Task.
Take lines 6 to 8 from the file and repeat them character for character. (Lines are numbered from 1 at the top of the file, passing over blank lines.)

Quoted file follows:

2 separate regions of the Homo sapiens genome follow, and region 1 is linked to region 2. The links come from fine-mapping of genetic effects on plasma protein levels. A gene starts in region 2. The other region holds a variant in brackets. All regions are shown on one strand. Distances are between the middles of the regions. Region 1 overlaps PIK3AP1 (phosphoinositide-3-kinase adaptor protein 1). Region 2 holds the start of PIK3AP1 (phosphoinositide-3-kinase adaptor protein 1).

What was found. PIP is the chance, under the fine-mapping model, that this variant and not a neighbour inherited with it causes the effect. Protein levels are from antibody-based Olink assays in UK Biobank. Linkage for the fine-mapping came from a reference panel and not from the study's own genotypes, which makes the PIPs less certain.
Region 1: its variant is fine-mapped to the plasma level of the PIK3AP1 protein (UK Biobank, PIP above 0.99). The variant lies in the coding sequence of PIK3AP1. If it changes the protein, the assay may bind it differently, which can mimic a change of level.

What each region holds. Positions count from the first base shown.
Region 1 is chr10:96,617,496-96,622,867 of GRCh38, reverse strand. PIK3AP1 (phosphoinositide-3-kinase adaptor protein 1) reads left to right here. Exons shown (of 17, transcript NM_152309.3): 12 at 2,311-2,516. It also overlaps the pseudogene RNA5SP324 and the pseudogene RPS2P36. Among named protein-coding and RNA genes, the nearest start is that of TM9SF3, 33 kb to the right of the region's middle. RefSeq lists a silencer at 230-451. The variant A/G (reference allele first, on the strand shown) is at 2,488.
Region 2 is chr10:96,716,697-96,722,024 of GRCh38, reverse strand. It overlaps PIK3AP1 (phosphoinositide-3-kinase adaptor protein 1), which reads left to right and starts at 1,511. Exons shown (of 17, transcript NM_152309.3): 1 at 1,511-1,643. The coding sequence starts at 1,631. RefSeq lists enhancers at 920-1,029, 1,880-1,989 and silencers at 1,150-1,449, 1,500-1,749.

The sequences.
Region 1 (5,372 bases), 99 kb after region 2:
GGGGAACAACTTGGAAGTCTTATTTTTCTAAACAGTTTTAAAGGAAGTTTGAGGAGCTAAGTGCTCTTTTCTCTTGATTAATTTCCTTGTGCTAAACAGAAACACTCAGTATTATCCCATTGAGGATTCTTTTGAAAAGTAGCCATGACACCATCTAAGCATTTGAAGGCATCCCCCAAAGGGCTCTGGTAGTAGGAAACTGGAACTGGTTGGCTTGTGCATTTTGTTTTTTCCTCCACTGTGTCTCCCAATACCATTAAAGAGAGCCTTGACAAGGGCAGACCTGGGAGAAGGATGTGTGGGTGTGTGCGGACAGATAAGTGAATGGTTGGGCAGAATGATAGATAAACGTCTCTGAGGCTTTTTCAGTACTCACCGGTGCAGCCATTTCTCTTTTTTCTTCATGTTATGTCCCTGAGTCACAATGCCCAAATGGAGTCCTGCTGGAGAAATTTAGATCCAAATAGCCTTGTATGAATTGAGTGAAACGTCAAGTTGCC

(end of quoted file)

Region 2 is chr10:96,716,697-96,722,024 of GRCh38, reverse strand. It overlaps PIK3AP1 (phosphoinositide-3-kinase adaptor protein 1), which reads left to right and starts at 1,511. Exons shown (of 17, transcript NM_152309.3): 1 at 1,511-1,643. The coding sequence starts at 1,631. RefSeq lists enhancers at 920-1,029, 1,880-1,989 and silencers at 1,150-1,449, 1,500-1,749.

The sequences.
Region 1 (5,372 bases), 99 kb after region 2: